I watched Aria The Avvenire the same day the trailer for Star Wars Episode VII: The Force Awakens premiered. Let me tell you something. Never do anything important when the trailer for one of the most anticipated films of the year is released. You’ll forget everything you needed to do that day. Like writing an article. And now that I’ve mentioned it, I have to watch the trailer again because, well, of course.
There are times when I’m glad anime production companies condense series into a film, be it a television or OVA (original video anime), because it allows people to experience a story without having to invest too much time in watching it. This is particularly true for OVA series, because while some have interesting aspects to them, sometimes a twenty to thirty minute runtime doesn’t generate enough content for thought-provoking remarks. Thus, when they are condensed into a longer work, such as a film, it makes it easier to understand the whole of the work rather than just the individual parts. This was the case with the 2015 film—though I categorize this as an OVA because the three episodes are slated to be released between December 2015 and June 2016—Aria The Avvenire (アリア et.al.). While the individual episodes within this film were not that stimulating, when taken as a whole it faired much better, not necessarily in how exciting the film was, but in how the production team focused on where the characters were, are, and were going in their journey through life. So, while a fair portion of each episode was dedicated to flashbacks, there were some wonderful moments showing where the characters currently were in their respective lives as well as their aspirations for the future. Of course, as with the different Aria anime series, the film had a very languid pace to it. In other franchises this may be an issue, but the Aria franchise has always been predicated on atmosphere rather than witty dialog or intense action. However, the real treat in Aria The Avvenire was the reprise of the voice cast. One would have assumed the characters would have been recast since the airing of the final Aria anime series was over seven years ago, but the production team brought back the voice actresses fans have come to love.
One fascinating aspect of returning to a franchise after nearly a decade is that it allows creators to examine where the characters have gone since the end of the series. Granted, this can open a whole new can of worms in terms of narrative, but in certain genres it’s very satisfying seeing the characters you’ve come to love once more. As a personal aside, if Rumiko Takahashi ever took the time to create even one more chapter for her series Urusei Yatsura to explore the characters as adults, I would be elated. That being said, even though I enjoyed how the narrative in the final Aria series ended, I wanted to see what had become of many of the characters. I’m sure fans felt the same way because there have been a handful of dojinshi, or fan publications, exploring what happened with the characters. However, I admit while some of those publications were well written, and even though I wasn’t dying for more content related to the franchise, I would have welcomed it if something canonical to the franchise had been released through the manga publishing house Mag Garden.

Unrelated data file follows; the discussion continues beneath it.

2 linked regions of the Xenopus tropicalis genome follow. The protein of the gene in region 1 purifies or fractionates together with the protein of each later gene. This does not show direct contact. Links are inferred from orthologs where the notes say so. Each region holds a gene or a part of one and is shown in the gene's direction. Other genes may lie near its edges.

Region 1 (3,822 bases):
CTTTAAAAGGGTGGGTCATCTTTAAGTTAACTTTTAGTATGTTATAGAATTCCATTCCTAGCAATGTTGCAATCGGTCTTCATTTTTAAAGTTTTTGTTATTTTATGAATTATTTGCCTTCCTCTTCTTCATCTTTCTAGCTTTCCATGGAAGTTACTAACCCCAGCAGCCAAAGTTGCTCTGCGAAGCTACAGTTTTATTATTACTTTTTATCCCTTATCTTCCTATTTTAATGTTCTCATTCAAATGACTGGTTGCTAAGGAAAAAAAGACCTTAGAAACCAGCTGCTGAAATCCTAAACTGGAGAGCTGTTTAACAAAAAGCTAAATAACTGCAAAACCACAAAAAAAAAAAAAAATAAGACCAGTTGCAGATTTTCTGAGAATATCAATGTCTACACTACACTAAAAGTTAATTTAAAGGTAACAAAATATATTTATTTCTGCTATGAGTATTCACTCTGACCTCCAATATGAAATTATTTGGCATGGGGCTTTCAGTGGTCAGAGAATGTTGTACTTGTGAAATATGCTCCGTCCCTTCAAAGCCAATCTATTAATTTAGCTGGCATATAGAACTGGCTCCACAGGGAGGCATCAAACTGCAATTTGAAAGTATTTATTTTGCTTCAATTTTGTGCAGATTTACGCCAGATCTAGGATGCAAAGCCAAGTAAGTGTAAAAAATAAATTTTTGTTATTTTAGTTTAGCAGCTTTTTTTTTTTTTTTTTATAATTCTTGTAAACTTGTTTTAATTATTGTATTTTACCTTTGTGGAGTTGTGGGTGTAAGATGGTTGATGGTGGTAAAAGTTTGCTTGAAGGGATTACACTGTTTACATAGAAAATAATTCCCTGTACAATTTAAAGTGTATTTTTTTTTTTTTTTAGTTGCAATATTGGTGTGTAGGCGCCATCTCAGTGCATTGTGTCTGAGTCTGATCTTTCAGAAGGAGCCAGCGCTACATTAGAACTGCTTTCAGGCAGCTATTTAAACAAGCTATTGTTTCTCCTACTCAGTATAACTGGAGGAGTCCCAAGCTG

Aria The Avvenire was most certainly not what I was expecting as an addition to the Aria franchise, but it brought back many of the tropes fans have come to expect from it, that is, the languid pacing of the story and the exploration of the daily lives of the main characters. Looking at the latter first, when breaking down the structure of the three chapters in the film, it’s quite clear they each began with a simple premise then segued into an exploration of it. For example, the first chapter delved into how three characters, Akari Mizunashi, Aika S. Granzchesta, and Alice Carroll, were too busy with their jobs to spend time with each other. From there, the chapter shifted to an incident in Akari’s past that mirrored the theme of the chapter. However, rather than rushing to the conclusion of either story, between Akari and her friends not spending time together and the flashback, we not only received a great retrospective of the anime series, but were also treated to an excellent look into those three characters as well. This was all achieved by dialog cues that weren’t particularly funny or witty, nor did the production team rely on fast cuts between set pieces, but rather they had Akari and Akira E. Ferrari engage in everyday conversation during the flashback as well as have Akari reminisce about those events with her protégé, Ai, in the main narrative. While the use of mundane conversation may seem dull at first, it’s truly one of the best ways to understand the characters in any piece of work. Thus, it’s only reasonable the production team took the same approach with Aria The Avvenire.
The conversation between the characters certainly slowed the pacing of the film, but that wasn’t the only factor that did. As I said, the Aria franchise is predicated on atmosphere more than anything else. The manga series used very detailed background artwork and some wonderful two-page spreads of the lush scenery of Neo-Venice to achieve this. While many of the same practices were seen in the film, the musical cues also brought the pace to a crawl. We may not consciously realize this, but the tone of a song can actually affect how we perceive the events on screen. Thus, because this film focused on the daily lives of the characters, the background music in the film had an Andante tempo with a dolce, or sweet, tone. To elaborate, most, if not all, the pieces heard in the background used a classical method of playing guitar rather than the heavily corded methods we’ve become familiar with through different genres of rock. As such, when listening to the guitar in conjunction with the background art and dialog, the passage of time during the film seemed to slow down so that we could take in and enjoy the finer points of the sights and sounds presented to us. Though there were of course no musical cues in the manga series, I believe this was the effect the author, Kozue Amano, was trying to elicit when she wrote the series. And as with the different anime series, the production team was able to recapture that feeling for this film.